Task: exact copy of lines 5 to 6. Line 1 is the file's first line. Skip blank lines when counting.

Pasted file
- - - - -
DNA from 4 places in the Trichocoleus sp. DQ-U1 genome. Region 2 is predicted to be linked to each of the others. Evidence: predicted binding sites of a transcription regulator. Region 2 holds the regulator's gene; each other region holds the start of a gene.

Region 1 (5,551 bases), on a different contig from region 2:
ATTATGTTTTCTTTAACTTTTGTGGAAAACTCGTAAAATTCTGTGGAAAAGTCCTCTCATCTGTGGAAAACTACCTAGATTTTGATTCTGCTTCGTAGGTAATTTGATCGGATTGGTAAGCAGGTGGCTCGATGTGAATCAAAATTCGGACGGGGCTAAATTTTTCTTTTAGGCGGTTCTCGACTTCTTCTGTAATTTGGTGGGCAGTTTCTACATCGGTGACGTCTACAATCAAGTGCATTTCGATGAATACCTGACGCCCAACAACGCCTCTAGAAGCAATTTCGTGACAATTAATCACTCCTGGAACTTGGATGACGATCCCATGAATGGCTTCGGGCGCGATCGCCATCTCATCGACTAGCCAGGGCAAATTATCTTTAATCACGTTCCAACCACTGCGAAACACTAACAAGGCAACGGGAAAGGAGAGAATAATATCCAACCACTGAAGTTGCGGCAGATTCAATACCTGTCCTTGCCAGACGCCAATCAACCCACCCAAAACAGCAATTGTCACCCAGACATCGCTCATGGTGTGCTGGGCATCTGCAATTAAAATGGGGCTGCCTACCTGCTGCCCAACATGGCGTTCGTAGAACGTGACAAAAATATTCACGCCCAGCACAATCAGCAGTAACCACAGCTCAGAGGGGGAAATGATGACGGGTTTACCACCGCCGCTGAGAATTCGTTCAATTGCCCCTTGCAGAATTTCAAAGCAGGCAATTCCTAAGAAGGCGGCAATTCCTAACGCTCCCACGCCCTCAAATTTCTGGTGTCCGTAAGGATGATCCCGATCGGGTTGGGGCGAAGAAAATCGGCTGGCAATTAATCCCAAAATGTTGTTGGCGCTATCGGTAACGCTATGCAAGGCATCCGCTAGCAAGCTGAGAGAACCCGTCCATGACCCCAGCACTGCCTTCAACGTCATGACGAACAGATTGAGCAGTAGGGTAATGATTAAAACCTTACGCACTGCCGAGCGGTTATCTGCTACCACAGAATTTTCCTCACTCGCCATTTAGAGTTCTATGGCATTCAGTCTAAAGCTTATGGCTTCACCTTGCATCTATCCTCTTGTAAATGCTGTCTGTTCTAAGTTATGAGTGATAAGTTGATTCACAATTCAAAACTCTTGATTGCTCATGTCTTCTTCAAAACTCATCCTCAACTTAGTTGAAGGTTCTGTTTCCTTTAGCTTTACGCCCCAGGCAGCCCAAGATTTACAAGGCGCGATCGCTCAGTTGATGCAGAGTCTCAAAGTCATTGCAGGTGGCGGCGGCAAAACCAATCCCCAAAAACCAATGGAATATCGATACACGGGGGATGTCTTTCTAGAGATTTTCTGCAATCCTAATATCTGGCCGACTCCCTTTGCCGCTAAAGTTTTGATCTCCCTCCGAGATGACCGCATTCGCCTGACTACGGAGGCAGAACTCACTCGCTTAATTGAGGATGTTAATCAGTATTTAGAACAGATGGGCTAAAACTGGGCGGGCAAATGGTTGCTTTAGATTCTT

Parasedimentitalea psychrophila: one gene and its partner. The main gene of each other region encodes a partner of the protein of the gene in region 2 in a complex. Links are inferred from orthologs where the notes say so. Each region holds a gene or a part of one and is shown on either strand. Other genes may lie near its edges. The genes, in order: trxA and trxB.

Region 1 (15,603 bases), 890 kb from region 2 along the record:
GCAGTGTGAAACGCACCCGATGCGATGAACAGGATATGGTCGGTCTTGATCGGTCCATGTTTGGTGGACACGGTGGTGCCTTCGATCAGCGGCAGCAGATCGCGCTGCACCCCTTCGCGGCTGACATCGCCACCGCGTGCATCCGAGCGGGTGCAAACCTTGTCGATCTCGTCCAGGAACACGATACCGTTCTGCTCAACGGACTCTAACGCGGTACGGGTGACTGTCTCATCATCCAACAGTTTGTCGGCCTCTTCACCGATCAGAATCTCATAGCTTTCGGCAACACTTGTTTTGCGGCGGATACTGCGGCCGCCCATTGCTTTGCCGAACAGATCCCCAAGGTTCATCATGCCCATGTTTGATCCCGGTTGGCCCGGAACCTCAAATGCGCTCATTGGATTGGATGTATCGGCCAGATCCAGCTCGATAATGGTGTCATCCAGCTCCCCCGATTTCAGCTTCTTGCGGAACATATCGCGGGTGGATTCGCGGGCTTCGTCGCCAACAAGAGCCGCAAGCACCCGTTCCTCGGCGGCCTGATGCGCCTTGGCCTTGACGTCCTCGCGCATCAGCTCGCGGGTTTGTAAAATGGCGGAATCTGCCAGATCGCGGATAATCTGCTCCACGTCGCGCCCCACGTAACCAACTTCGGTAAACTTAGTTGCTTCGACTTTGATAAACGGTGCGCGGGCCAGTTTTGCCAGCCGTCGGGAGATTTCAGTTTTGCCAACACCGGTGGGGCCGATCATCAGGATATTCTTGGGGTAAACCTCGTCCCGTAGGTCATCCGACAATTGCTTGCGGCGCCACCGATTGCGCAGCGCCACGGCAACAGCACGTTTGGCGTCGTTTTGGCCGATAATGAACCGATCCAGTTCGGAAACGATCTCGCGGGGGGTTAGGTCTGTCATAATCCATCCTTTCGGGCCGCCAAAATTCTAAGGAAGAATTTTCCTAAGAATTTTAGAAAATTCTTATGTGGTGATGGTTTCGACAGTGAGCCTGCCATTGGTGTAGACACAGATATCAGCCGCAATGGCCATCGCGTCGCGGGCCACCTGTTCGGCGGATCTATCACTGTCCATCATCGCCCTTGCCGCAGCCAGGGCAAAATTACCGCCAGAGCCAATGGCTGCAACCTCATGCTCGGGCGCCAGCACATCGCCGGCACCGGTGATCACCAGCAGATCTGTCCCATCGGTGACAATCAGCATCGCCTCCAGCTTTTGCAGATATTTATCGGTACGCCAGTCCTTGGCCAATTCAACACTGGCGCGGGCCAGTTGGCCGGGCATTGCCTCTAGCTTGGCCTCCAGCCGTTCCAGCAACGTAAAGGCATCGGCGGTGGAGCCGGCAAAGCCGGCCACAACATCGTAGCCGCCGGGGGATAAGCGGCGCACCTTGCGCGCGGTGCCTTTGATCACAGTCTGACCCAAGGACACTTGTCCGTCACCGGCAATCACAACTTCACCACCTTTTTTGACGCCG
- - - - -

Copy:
Region 1 (15,603 bases), 890 kb from region 2 along the record:
GCAGTGTGAAACGCACCCGATGCGATGAACAGGATATGGTCGGTCTTGATCGGTCCATGTTTGGTGGACACGGTGGTGCCTTCGATCAGCGGCAGCAGATCGCGCTGCACCCCTTCGCGGCTGACATCGCCACCGCGTGCATCCGAGCGGGTGCAAACCTTGTCGATCTCGTCCAGGAACACGATACCGTTCTGCTCAACGGACTCTAACGCGGTACGGGTGACTGTCTCATCATCCAACAGTTTGTCGGCCTCTTCACCGATCAGAATCTCATAGCTTTCGGCAACACTTGTTTTGCGGCGGATACTGCGGCCGCCCATTGCTTTGCCGAACAGATCCCCAAGGTTCATCATGCCCATGTTTGATCCCGGTTGGCCCGGAACCTCAAATGCGCTCATTGGATTGGATGTATCGGCCAGATCCAGCTCGATAATGGTGTCATCCAGCTCCCCCGATTTCAGCTTCTTGCGGAACATATCGCGGGTGGATTCGCGGGCTTCGTCGCCAACAAGAGCCGCAAGCACCCGTTCCTCGGCGGCCTGATGCGCCTTGGCCTTGACGTCCTCGCGCATCAGCTCGCGGGTTTGTAAAATGGCGGAATCTGCCAGATCGCGGATAATCTGCTCCACGTCGCGCCCCACGTAACCAACTTCGGTAAACTTAGTTGCTTCGACTTTGATAAACGGTGCGCGGGCCAGTTTTGCCAGCCGTCGGGAGATTTCAGTTTTGCCAACACCGGTGGGGCCGATCATCAGGATATTCTTGGGGTAAACCTCGTCCCGTAGGTCATCCGACAATTGCTTGCGGCGCCACCGATTGCGCAGCGCCACGGCAACAGCACGTTTGGCGTCGTTTTGGCCGATAATGAACCGATCCAGTTCGGAAACGATCTCGCGGGGGGTTAGGTCTGTCATAATCCATCCTTTCGGGCCGCCAAAATTCTAAGGAAGAATTTTCCTAAGAATTTTAGAAAATTCTTATGTGGTGATGGTTTCGACAGTGAGCCTGCCATTGGTGTAGACACAGATATCAGCCGCAATGGCCATCGCGTCGCGGGCCACCTGTTCGGCGGATCTATCACTGTCCATCATCGCCCTTGCCGCAGCCAGGGCAAAATTACCGCCAGAGCCAATGGCTGCAACCTCATGCTCGGGCGCCAGCACATCGCCGGCACCGGTGATCACCAGCAGATCTGTCCCATCGGTGACAATCAGCATCGCCTCCAGCTTTTGCAGATATTTATCGGTACGCCAGTCCTTGGCCAATTCAACACTGGCGCGGGCCAGTTGGCCGGGCATTGCCTCTAGCTTGGCCTCCAGCCGTTCCAGCAACGTAAAGGCATCGGCGGTGGAGCCGGCAAAGCCGGCCACAACATCGTAGCCGCCGGGGGATAAGCGGCGCACCTTGCGCGCGGTGCCTTTGATCACAGTCTGACCCAAGGACACTTGTCCGTCACCGGCAATCACAACTTCACCACCTTTTTTGACGCCG